A Midsummer Night’s Dream at The Rose Theatre, Kingston – theatre review

PUBLISHED: 15:52 18 September 2014 | UPDATED: 15:52 18 September 2014

A Midsummer Night's Dream

A Midsummer Night's Dream

Archant

The summer holidays may have come to an end, but that did not matter to the audiences who attended The Globe Theatre’s touring production of A Midsummer Night’s Dream at The Rose Theatre in Kingston earlier this month.

Director, Dominic Dromgoole’s much anticipated re-working of The Globe Theatre’s award-winning 2013 production of Shakespeare’s comedy was a visual delight. Authentic costumes were complemented perfectly by Jonathan Fensome’s simple set, which switched neatly between Theseus’ court and an Athenian forest with the use of curtains, logs and branches held by fairy cast members that brought the enchanted glade to life.

The cast, too, adapted a traditional approach, yet with a sharp 21st-century take added to several of the acerbic asides. Parallels were firmly drawn between the human and fairy protagonists throughout, with key roles doubled up to good effect. Theseus and Oberon were both played with authority by Aden Gillett, while Janie Dee brought a spirited, yet sympathetic air to both Hippolyta and fairy queen, Titania. The four lovers played their parts attractively and raised many laughs as they stumbled through their frustrating night of enchantments and mistaken love.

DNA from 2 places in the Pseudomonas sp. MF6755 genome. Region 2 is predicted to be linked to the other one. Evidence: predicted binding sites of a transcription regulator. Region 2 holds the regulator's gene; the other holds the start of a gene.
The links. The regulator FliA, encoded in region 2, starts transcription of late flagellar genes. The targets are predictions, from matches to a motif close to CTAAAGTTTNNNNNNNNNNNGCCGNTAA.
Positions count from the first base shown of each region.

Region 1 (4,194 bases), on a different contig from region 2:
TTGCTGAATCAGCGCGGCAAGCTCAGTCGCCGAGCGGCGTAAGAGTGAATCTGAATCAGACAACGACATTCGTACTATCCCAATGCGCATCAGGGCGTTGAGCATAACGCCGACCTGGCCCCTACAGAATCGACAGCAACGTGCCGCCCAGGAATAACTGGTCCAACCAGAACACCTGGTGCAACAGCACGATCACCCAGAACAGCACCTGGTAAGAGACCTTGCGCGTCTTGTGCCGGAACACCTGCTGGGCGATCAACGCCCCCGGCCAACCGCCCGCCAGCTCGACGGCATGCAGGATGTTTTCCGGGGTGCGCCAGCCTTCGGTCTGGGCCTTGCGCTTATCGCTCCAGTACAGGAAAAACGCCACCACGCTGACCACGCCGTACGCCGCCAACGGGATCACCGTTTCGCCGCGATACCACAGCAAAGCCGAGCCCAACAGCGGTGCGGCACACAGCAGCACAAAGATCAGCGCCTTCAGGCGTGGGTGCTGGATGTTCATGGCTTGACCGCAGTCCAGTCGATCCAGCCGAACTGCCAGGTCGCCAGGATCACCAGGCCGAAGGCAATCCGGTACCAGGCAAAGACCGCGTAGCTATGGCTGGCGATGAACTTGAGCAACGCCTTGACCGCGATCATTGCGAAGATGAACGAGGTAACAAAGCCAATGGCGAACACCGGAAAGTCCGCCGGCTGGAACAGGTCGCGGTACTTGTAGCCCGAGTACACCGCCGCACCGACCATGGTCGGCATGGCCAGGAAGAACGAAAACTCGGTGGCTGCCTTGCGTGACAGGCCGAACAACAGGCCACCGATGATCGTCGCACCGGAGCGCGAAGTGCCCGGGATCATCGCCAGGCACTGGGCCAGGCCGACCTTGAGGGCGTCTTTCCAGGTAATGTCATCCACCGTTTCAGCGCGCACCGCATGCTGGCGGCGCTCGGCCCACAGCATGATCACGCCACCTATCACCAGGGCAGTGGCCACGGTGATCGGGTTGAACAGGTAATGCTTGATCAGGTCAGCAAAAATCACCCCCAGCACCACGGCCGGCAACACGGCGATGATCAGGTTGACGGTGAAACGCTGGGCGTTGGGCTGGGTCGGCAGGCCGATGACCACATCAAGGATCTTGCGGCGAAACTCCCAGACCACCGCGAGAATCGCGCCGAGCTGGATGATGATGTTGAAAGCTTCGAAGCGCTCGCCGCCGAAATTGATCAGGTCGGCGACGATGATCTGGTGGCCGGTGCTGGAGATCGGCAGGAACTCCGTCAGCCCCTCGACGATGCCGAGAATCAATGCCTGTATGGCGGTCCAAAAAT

A night made so much more frustrating by the playful Molly Logan, bringing fun, energy and impish charm to the mischievous Puck. She and the rest of the fairies waiting on their king and queen added a delightful touch of magic and feather-light humour, which weaved itself throughout the play.

However, the main comedy of the night came courtesy of the band of mechanicals - rough players rehearsing for their play being presented at Theseus and Hipployta’s wedding. The final scene of the evening relies on a well-timed delivery of the hapless mechanicals’ doomed wedding day performance, and the team played this hilarious scene flawlessly. Stand-out performances here included Trevor Fox as the bombastic Nick Bottom, and Steffan Donnelly as Francis Flute, whose portrayal of the tragic Thisbe, complete with wild wig, feminine wiles and full ladies’ underskirts brought tears to the eyes.

A Midsummer Night’s Dream ran at The Rose Theatre from 5 to 7 September 2014 and is currently on tour.

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